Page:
Tunisia’s « war on terror » must be a fight for democracy

It was not at all my intention to discuss the unpleasant subject of terrorism in my first contribution to the new, wonderfully designed, website of the English Pioneer High School of Ariana*. I had originally planned to reflect on the general failures of Tunisia’s education policy and develop a specific argument for the abolition of the baccalaureate national exam. But terrorism freezes time, grabs attention, and shifts priorities. So my concern with Tunisia’s education policy will have to be set aside for the moment.

Everyone was of course deeply shaken by the massacre in Bardo, which was orchestrated as an assault on the main symbols of democracy and civilisation in our country. The response of the Tunisian people, who displayed extraordinary courage and resilience in the aftermath of the attack, was heart-warming. But on the other hand, the responses of the current government and the president of the republic, who swiftly announced a « war on terror », prompt a serious discussion of the policies that they intend to pursue and their potential impact on our nascent democracy.

Terrorism is not (only) an issue of security. Countries that restricted their counter-terrorist action to intelligence gathering and heavy investment in weapons and surveillance technologies continue to be attacked. Nor is terrorism a natural consequence of ‘poverty’ and ‘unemployment’ as the mainstream media like to portray it. In fact one of the Bardo attackers is an educated young man with a stable job and a rather well-off family.

In order to fight terrorism one has to understand that it is primarily an issue of ideology. Throughout history, violence has always been used to make a particular world-view known when it fails to gather support through peaceful mobilisation. In our particular context, this world-view is that of state which applies Sharia law, particularly a version of it which puts moral power in the hands of a self-designated political and religious leader - a ‘Calife’-. Back in 2014, Tunisians from across the political spectrum firmly rejected the idea of a religious state and decided to continue through 150 years of secular reforms which helped the country emerge as a shining example of a liberal democracy.

A minority of individuals were demonstrably unhappy about this choice. They are our ‘far right’. They do exist and they will continue to exist so long as we have a functioning democratic system and a free society. So when I hear the term « war on terror » I can only worry about the democracy and freedom for which Tunisians fought so hard in the part four years. This is a term which was imported from contexts where violence has become the norm not the exception. For example, some countries now routinely carry out mass arrests and executions as part of their « war on terror ». Others waste public money on monitoring the phone calls and internet communications of their own citizens with the pretext of « fighting terror ». In most cases these state security policies have exacerbated violence against political opponents, journalists and bloggers.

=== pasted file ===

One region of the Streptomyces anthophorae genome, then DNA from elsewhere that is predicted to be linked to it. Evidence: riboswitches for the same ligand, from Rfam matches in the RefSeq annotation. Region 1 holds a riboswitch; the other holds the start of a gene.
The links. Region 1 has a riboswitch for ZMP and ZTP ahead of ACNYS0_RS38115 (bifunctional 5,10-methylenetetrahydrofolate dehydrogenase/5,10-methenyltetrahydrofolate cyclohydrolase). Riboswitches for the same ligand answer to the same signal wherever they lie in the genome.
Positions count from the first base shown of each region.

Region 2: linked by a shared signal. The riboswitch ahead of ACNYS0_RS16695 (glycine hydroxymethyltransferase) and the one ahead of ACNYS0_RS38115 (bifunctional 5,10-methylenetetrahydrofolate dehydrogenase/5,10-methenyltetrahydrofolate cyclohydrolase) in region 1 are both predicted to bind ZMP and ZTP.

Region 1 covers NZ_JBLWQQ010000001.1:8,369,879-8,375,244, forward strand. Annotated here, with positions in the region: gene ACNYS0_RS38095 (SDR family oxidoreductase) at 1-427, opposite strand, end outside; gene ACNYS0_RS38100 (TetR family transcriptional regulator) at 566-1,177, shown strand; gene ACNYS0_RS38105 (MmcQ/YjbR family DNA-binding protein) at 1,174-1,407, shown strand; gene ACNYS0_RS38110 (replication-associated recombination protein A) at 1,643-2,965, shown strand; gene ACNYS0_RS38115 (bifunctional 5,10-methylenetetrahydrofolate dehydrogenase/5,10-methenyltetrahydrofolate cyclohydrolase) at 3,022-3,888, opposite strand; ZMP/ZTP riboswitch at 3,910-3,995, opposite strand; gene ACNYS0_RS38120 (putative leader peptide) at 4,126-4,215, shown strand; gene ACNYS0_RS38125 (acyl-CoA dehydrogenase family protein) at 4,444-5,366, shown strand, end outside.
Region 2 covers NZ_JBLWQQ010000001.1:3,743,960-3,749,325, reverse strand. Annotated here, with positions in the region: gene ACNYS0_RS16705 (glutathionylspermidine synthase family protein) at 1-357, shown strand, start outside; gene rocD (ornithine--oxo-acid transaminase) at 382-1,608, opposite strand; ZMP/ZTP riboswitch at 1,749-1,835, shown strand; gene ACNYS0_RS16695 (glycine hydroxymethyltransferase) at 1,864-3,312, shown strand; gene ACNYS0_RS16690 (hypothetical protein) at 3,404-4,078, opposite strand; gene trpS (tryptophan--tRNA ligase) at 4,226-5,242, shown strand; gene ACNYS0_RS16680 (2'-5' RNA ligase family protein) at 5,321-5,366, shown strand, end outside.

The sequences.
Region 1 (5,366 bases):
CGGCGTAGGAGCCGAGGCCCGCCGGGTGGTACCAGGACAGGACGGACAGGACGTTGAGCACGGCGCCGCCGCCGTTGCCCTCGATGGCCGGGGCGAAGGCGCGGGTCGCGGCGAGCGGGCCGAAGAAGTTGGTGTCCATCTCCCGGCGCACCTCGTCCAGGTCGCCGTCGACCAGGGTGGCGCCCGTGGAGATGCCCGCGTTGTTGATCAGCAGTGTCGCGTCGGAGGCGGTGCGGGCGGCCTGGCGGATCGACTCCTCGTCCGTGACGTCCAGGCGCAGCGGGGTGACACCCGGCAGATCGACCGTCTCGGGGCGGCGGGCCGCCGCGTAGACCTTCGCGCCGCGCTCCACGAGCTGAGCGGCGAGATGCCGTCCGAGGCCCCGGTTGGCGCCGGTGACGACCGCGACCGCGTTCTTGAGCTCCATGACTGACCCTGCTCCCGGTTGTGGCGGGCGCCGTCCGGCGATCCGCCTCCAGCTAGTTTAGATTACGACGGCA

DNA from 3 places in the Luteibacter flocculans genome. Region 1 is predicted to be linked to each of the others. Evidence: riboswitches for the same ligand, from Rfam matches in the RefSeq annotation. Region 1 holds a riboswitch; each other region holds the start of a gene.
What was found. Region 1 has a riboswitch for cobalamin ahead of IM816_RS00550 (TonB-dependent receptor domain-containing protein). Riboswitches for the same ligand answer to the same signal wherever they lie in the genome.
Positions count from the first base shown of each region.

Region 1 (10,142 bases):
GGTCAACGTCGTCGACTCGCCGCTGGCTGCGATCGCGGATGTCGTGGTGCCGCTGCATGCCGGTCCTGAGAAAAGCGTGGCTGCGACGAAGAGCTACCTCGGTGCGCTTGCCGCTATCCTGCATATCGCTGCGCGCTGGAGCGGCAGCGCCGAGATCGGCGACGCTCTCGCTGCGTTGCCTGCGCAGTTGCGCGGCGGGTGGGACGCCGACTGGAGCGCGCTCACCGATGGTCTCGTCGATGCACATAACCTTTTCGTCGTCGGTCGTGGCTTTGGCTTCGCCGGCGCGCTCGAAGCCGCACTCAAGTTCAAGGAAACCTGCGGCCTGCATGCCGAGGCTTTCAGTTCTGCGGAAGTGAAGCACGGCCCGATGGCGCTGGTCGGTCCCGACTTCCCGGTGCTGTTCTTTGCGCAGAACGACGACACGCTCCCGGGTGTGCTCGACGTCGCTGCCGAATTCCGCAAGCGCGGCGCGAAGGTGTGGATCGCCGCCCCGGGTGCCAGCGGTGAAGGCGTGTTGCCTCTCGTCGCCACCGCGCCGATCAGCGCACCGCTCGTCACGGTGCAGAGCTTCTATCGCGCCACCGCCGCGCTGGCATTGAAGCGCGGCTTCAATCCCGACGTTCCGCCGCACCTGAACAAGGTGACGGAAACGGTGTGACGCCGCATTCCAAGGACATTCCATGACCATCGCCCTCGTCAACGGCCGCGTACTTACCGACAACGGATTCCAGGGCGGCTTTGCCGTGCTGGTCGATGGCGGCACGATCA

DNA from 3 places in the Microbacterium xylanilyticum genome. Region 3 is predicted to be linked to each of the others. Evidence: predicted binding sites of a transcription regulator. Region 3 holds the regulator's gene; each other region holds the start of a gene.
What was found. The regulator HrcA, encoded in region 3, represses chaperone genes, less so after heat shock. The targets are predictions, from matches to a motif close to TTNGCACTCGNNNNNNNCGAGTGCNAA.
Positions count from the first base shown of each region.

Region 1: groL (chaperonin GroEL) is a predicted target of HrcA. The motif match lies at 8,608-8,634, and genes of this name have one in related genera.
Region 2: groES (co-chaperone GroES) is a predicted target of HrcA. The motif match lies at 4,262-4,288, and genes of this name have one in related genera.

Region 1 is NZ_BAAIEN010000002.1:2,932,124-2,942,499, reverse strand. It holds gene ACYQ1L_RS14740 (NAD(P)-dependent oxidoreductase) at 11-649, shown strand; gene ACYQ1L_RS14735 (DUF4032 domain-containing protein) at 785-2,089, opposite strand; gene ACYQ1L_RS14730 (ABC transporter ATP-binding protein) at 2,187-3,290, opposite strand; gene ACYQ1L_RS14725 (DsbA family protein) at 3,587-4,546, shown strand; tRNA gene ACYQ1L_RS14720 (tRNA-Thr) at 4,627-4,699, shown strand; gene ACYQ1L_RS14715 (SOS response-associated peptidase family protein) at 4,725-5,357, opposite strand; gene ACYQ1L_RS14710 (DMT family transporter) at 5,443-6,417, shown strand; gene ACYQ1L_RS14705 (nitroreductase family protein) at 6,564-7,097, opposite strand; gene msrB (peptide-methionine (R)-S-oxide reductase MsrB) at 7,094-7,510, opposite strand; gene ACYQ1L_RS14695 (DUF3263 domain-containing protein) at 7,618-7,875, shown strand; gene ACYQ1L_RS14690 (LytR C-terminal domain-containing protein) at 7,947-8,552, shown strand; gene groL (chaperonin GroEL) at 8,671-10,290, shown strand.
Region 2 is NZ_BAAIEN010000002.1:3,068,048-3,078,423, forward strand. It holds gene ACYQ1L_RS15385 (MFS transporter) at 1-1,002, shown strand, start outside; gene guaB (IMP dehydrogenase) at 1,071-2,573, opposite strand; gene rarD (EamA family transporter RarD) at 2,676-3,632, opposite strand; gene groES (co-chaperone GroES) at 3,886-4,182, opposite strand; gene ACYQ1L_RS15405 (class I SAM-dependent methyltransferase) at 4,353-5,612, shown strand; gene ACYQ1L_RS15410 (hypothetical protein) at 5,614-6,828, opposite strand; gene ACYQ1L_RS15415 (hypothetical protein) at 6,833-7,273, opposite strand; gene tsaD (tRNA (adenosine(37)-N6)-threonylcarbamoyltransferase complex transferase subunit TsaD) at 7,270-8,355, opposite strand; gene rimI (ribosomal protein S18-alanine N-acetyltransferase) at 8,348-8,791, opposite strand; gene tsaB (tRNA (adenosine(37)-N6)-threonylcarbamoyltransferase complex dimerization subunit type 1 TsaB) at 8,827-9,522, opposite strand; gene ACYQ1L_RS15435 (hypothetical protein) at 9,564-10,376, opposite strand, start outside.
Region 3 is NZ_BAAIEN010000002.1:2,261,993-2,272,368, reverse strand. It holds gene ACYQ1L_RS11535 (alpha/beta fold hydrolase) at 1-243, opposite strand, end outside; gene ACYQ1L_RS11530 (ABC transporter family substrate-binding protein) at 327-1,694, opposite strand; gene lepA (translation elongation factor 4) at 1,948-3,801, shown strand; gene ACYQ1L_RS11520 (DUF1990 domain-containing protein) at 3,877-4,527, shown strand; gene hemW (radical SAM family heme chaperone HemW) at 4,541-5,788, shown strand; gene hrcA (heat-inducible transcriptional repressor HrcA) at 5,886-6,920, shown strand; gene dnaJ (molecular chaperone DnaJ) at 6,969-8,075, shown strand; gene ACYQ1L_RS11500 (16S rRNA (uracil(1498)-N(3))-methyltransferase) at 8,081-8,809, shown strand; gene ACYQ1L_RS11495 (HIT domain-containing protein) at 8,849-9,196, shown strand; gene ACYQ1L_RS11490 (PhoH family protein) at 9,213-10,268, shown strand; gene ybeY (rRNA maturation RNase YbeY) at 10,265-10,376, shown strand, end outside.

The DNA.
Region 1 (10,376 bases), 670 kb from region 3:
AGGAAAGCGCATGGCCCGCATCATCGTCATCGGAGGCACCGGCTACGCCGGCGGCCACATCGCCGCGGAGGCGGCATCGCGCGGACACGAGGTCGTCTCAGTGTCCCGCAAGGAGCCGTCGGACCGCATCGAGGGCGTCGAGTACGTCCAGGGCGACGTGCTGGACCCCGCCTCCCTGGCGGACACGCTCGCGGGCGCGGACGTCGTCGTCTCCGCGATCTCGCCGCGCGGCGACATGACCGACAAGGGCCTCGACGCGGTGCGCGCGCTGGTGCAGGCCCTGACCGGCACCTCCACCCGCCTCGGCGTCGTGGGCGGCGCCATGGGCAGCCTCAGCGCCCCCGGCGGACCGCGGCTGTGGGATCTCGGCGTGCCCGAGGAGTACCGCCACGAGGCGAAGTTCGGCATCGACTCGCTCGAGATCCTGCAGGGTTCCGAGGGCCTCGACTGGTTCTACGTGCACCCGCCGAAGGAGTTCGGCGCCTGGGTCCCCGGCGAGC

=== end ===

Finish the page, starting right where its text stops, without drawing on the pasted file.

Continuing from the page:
I do not wish to live in a society like these, nurtured by a persistent sense of fear, mistrust, and violence. I refuse to live in a society that is paranoid about security and where I must concede my rights and freedoms to acquire a false sense of personal safety. If a fully secure society were possible to achieve and sustain, Ben Ali would still be in power today. We got rid of his system because it turned the country into an open-air prison. We must not forget that under any circumstances.

So the challenge for us is to accept democracy with all its risks and uncertainties, including that of violent ideology. The challenge is to think of alternative spaces where extremist ideas can be exposed and responded to through non-violent means. These debates must not take place among young men in the secrecy of mosques and cafés. They have to come into the open and engage all citizens from all ages, genders and social backgrounds. But the venues for that democratic debate are currently lacking in Tunisia, with a fragmented media landscape, an almost dead cinema industry, a stagnating theatre, and very poor literary production.

I believe that we - the alumni of the English Pionner High School of Ariana - have a duty to revive the aforementioned sectors in order to make democracy work and to prevent further atrocities. After all, we had the privilege of access to high-quality education that made many of us become opinion leaders and change makers in our society and even abroad. The country needs a return on the investment it put into us and we have to live up to that expectation.

Tarek Cheniti (Bac 1997)

(*) I will continue to use the school title that appeared on my acceptance letter and transcript of grades in 1990. There was not such a thing as a « lycée pilote de l’Ariana » back then.